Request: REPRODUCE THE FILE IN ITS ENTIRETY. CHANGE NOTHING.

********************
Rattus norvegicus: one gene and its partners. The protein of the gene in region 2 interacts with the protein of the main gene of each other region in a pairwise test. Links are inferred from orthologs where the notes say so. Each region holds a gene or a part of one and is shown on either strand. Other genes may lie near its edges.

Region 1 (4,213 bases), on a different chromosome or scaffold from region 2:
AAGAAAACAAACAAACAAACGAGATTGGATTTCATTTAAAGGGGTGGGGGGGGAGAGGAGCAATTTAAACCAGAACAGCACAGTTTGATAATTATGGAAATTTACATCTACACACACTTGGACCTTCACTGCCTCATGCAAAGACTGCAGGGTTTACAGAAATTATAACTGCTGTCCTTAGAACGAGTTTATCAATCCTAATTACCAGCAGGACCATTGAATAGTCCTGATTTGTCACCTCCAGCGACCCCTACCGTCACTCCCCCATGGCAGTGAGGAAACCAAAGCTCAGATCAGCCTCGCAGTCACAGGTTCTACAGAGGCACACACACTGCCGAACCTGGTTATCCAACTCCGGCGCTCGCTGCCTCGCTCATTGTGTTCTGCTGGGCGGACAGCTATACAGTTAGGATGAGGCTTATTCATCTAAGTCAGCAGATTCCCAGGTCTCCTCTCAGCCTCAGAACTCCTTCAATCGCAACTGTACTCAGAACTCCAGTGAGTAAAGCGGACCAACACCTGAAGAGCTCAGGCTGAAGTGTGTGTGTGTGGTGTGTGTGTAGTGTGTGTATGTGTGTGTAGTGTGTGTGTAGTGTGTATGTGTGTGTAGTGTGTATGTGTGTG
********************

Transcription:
Rattus norvegicus: one gene and its partners. The protein of the gene in region 2 interacts with the protein of the main gene of each other region in a pairwise test. Links are inferred from orthologs where the notes say so. Each region holds a gene or a part of one and is shown on either strand. Other genes may lie near its edges.

Region 1 (4,213 bases), on a different chromosome or scaffold from region 2:
AAGAAAACAAACAAACAAACGAGATTGGATTTCATTTAAAGGGGTGGGGGGGGAGAGGAGCAATTTAAACCAGAACAGCACAGTTTGATAATTATGGAAATTTACATCTACACACACTTGGACCTTCACTGCCTCATGCAAAGACTGCAGGGTTTACAGAAATTATAACTGCTGTCCTTAGAACGAGTTTATCAATCCTAATTACCAGCAGGACCATTGAATAGTCCTGATTTGTCACCTCCAGCGACCCCTACCGTCACTCCCCCATGGCAGTGAGGAAACCAAAGCTCAGATCAGCCTCGCAGTCACAGGTTCTACAGAGGCACACACACTGCCGAACCTGGTTATCCAACTCCGGCGCTCGCTGCCTCGCTCATTGTGTTCTGCTGGGCGGACAGCTATACAGTTAGGATGAGGCTTATTCATCTAAGTCAGCAGATTCCCAGGTCTCCTCTCAGCCTCAGAACTCCTTCAATCGCAACTGTACTCAGAACTCCAGTGAGTAAAGCGGACCAACACCTGAAGAGCTCAGGCTGAAGTGTGTGTGTGTGGTGTGTGTGTAGTGTGTGTATGTGTGTGTAGTGTGTGTGTAGTGTGTATGTGTGTGTAGTGTGTATGTGTGTG